Strict lockdown measures have resulted in many buyers pulling back from the market concerned that their financial position might deteriorate in the future.
According to the latest figures released this morning, average UK house prices saw a ‘modest’ fall of 0.2% during May, with early signs that market activity is beginning to pick up.
Between March and May, house prices were 0.5% lower than in the preceding three months. However, May’s house prices remain 2.6% higher than in the same month a year earlier.
Russell Galley, managing director of Halifax, comments on this morning’s figures: “With the full impact of lockdown measures taking a firm grip on the UK property market by May, the average house price fell by 0.2% to £237,808. This is the third successive monthly fall, though more modest than in April, and reflects a continued loss of momentum following what was a strong start to the year. Though it should still be noted that with a limited number of transactions available, calculating average house prices remains challenging and increased volatility is to be expected.
“The mid-month relaxation of restrictions in England, allowing estate agents and conveyancers to restart operations, brought much-needed positive news with some advance indicators of buyer and seller interest quickly showing signs of improvement. This is likely to provide a short-term boost as buyers and homeowners attempt to kick-start transactions that had previously been put on hold.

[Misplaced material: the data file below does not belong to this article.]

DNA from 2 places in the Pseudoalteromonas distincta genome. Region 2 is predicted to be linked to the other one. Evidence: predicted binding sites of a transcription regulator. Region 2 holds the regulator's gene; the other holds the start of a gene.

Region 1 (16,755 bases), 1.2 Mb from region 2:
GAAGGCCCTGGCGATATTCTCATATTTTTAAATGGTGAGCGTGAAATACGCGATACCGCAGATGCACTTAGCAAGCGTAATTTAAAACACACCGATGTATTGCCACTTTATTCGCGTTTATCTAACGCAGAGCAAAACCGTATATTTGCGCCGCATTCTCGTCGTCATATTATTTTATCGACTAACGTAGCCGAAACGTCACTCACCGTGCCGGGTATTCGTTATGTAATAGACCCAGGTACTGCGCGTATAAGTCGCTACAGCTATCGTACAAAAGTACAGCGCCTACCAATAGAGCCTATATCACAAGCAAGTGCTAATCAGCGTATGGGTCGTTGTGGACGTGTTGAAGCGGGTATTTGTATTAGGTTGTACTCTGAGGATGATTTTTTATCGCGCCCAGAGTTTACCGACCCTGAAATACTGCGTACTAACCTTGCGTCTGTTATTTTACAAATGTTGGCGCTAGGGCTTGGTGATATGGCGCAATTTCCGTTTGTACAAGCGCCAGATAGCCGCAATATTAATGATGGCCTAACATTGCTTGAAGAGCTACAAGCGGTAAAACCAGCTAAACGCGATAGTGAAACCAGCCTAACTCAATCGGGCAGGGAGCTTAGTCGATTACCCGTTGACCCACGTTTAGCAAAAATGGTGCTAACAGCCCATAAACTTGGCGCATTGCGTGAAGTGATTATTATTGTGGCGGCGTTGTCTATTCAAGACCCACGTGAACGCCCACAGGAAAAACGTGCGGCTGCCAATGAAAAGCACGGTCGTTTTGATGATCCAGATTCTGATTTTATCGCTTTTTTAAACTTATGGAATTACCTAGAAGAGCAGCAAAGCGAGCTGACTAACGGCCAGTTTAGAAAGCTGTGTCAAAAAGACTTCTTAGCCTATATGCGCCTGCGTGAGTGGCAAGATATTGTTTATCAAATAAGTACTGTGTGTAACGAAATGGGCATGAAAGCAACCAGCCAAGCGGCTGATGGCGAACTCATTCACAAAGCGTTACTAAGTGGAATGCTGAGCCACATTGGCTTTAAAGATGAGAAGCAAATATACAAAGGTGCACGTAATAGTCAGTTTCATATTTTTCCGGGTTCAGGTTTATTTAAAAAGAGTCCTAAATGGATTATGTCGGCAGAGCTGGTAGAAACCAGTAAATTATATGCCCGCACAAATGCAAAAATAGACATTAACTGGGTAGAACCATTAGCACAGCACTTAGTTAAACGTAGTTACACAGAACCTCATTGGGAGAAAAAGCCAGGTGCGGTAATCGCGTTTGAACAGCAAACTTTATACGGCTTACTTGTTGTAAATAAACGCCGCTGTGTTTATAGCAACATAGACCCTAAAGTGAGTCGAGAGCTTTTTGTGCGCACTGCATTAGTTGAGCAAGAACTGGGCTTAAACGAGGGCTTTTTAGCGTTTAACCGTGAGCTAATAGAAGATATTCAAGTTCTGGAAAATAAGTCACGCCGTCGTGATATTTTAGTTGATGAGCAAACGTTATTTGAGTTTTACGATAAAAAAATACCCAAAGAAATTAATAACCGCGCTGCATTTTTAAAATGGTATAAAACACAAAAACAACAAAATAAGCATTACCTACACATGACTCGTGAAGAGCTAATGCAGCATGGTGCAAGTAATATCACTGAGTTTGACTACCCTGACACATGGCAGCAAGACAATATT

“Looking ahead, we expect market activity to increase progressively as restrictions are eased further across the whole of the UK and we continue to have confidence in the underlying health of the housing market over the long-term. However, the extent of downward pressure on market confidence and prices over the coming months will depend on how quickly the economy is able to recover from the effects of the pandemic and the available government policy support for jobs and households.”
Anna Clare Harper, co-founder of property fund Anglo Residential, says: “The recent and dramatic fall in transactions, new instructions and buyer demand, as well as practical restrictions on valuations and finance, means it is hardly a surprise that Halifax’s data illustrates a slight fall in house prices on a monthly and quarterly basis. However, many investors and homebuyers remain keen to purchase property.
“From what we are seeing in the market, we expect short-term volatility exaggerated by low transactional volumes. More important for most long-term investors and buyers is the underlying 2.6 per cent annual growth illustrated by Halifax, reflecting positive sentiment beneath the obvious.”
Andrea Olivari, Co-Founder at Selina Finance comments: “While a slowdown in the housing market has been expected due to lockdown, these figures will make uncomfortable reading for homeowners. On first glance, this drop in prices may spark concern about the state of the market, and knock-on effect to personal wealth.
“However it’s worth remembering that we’ve seen a significant drop-off in housing transactions and so this index is based on a small sample and may not paint the full picture.
“While some are predicting a rapid recovery in the months ahead, in the short-medium term we expect to see an increasing number of homeowners looking to extend or improve their existing property rather than rolling the dice in a potentially depressed market”